The IRS recently issued Revenue Procedure 2015-56 providing a safe harbor for certain taxpayers operating retail or restaurant establishments for determining whether expenditures incurred to “remodel” or “refresh” their property can be expensed under the Tangible Property Regulations released in 2013. Generally, the safe harbor benefits those enhancing the physical appearance and layout of their building to maintain a contemporary and attractive environment for their customers. Through the adoption of the safe harbor, retailers and restaurateurs can now take advantage of the ability to immediately deduct 75% of “qualified” amounts spent to refresh certain property and are required to capitalize the remaining 25%.
Insight: “Qualified” property specifically excludes 1245 property, so a cost segregation analysis of any remodeling or refreshing activity should be considered.
The new rules minimize the need to perform a detailed factual analysis to determine whether each cost incurred during a “remodel-refresh” project is for repair and maintenance or for an improvement. In addition, because the new safe harbor method applies to the entire building or entire leased space, it eliminates the need to apply the unit of property rules separately to each building structure and each building system designated under the capitalization rules. Moreover, the safe harbor eases the factual inquiry into determining whether costs incurred during a “remodel-refresh” project adapt property to a new or different use, requiring qualified taxpayers to exclude from the safe harbor only amounts that adapt more than 20 percent of the total square footage of the building to a new or different use.
Insight: Rev. Proc. 2015-56 is effective for tax years beginning on or after January 1, 2014. Practitioners will want to review these rules if they have retail/restaurant clients that have recently incurred major “remodel-refresh” costs to identify any accelerated deductions. In order to utilize the safe harbor, taxpayers must have an applicable financial statement, which for many taxpayers means an audited financial statement.
Author: John Hanning, CCSP, MBA | Co-Author: Lester Cook, CCSP, ASA
The Tangible Property Regulations introduced the concept of “Unit of Property” and “building systems” along with the requirement to analyze capital expenditures related to a betterment, adaptation, or restoration of the system rather than the entire building as a Unit of Property. Retailers have argued that “refreshing” type activities often require work performed on the building systems outlined within the Tangible Property Regulations and that the requirement to apply a separate legal analysis to the different components of the buildings is especially difficult in their situation. These projects typically involve a planned undertaking to alter the physical appearance and layout of the building to maintain a contemporary and attractive environment, to more efficiently locate different functions and products, to conform to current industry standards and practices, to standardize the customer experience, to offer the most relevant goods, food, or beverages, and to address changes in demographics by changing offerings and their presentation. Typically, taxpayers also perform routine repairs and maintenance during a “remodel-refresh” project.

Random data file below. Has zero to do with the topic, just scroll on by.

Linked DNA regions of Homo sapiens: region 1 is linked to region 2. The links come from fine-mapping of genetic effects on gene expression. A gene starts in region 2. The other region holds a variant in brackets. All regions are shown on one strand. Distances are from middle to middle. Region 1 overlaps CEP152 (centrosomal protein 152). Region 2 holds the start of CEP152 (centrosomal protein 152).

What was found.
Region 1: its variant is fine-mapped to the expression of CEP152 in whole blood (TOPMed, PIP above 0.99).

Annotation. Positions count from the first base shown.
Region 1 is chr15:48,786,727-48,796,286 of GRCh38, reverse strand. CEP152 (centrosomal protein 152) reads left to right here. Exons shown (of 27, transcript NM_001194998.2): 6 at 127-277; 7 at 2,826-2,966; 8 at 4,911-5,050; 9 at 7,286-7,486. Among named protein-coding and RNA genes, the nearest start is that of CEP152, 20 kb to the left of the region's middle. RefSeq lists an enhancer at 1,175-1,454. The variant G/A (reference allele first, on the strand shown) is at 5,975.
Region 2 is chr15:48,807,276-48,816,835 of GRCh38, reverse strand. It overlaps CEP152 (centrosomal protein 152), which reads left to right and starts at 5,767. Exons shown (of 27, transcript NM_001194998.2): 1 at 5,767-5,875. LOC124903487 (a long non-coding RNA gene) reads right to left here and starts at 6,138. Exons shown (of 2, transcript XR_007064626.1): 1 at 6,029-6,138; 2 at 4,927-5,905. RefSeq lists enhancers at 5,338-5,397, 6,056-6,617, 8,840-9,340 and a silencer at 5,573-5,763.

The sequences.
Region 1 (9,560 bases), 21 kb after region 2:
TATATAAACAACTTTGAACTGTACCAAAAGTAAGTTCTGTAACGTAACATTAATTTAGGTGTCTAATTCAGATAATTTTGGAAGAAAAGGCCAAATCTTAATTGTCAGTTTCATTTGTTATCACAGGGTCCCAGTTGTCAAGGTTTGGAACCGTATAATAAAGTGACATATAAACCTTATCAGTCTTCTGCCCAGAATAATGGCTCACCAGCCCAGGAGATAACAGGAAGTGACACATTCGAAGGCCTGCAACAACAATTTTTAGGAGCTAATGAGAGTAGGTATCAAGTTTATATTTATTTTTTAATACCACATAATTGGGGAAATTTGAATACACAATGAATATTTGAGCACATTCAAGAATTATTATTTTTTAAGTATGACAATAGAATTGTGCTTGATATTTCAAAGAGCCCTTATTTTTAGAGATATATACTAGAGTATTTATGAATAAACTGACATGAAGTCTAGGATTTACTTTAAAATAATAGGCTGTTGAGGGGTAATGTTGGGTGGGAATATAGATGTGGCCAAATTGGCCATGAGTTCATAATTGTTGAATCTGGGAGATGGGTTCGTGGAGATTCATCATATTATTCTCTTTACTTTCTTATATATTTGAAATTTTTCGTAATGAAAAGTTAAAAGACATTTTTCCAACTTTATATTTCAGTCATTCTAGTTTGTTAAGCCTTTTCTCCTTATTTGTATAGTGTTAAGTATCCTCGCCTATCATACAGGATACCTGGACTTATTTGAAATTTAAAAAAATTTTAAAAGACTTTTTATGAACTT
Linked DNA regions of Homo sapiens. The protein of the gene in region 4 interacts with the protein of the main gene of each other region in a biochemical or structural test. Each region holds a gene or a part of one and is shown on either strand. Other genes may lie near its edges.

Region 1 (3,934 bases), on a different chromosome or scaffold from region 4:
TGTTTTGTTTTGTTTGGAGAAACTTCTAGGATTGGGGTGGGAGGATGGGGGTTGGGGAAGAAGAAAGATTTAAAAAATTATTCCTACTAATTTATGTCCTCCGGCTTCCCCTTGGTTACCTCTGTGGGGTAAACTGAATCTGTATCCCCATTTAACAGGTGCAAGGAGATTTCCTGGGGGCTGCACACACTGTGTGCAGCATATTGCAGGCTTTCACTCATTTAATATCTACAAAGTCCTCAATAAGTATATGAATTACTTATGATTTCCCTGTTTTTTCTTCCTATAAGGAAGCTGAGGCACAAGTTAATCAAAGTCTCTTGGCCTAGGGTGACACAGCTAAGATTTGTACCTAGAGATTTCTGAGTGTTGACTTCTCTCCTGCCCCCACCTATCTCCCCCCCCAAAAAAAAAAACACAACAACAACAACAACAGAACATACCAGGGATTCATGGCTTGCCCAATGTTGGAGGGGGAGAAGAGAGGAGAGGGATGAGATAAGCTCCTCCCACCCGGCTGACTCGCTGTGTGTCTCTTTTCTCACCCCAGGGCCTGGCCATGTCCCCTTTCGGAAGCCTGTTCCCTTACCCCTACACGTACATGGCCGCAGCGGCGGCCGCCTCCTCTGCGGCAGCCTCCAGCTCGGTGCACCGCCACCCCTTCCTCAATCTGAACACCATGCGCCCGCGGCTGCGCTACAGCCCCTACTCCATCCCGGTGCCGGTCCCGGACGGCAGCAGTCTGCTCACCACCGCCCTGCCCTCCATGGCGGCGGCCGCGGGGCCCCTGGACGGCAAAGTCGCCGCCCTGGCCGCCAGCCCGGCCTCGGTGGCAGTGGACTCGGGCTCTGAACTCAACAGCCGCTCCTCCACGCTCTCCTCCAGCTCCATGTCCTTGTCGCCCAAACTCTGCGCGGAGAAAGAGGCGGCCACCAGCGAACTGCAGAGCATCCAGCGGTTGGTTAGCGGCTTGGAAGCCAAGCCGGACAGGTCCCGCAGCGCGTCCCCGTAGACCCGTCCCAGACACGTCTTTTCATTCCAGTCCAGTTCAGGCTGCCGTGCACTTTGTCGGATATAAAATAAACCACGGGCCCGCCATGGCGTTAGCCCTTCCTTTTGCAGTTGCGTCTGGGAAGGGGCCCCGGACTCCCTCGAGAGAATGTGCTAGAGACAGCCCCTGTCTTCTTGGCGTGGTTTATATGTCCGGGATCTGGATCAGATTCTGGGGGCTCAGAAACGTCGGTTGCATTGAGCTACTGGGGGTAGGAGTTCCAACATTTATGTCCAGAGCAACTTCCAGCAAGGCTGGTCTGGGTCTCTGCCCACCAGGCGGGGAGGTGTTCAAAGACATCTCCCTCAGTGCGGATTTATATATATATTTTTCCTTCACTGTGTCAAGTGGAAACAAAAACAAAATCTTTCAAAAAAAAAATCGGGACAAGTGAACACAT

Code Sec. 162 generally allows a deduction for all the ordinary and necessary expenses paid or incurred during the tax year in carrying on any trade or business, including the costs of repairs and maintenance. Code Sec. 263(a) generally requires the capitalization of amounts paid to acquire, produce, or improve tangible property.
Reg. Sec. 1.162-4 allows taxpayers to deduct amounts paid for repairs and maintenance of tangible property if the amounts are not otherwise required to be capitalized. Reg. Sec. 1.263(a)-3 generally requires taxpayers to capitalize amounts paid to improve a unit of property. Reg. Sec. 1.263(a)-3(d) defines improvements as amounts paid that are for betterment to a unit of property, that restore a unit of property, or that adapt a unit of property to a new or different use.
In addition, Code Sec. 263A requires the capitalization of the direct and allocable indirect costs of real or tangible property produced by a taxpayer for use in its trade or business or acquired for resale. Thus, the rules under Code Sec. 263A require taxpayers to apply an additional analysis to their “remodel-refresh” projects to determine which costs must be capitalized.
Because “remodel-refresh” projects frequently involve work performed on building structures and a variety of building systems, the tangible property regulations generally require taxpayers performing “remodel-refresh” projects to apply separate legal analyses to many different components of the building. Consequently, taxpayers frequently encounter questions regarding whether the costs for a particular “remodel-refresh” project should be characterized as repairs, maintenance, or an improvement of the taxpayers’ property, causing taxpayers to expend significant resources on this factually intensive issue.
To reduce disputes regarding the deductibility or capitalization of “remodel-refresh” costs, Rev. Proc. 2015-56 provides a safe harbor approach under which qualified taxpayers may determine the portions of their “remodel-refresh” costs that may be deducted or must be capitalized for purposes of Code Secs. 162(a), 263(a), and 263A(b)(1).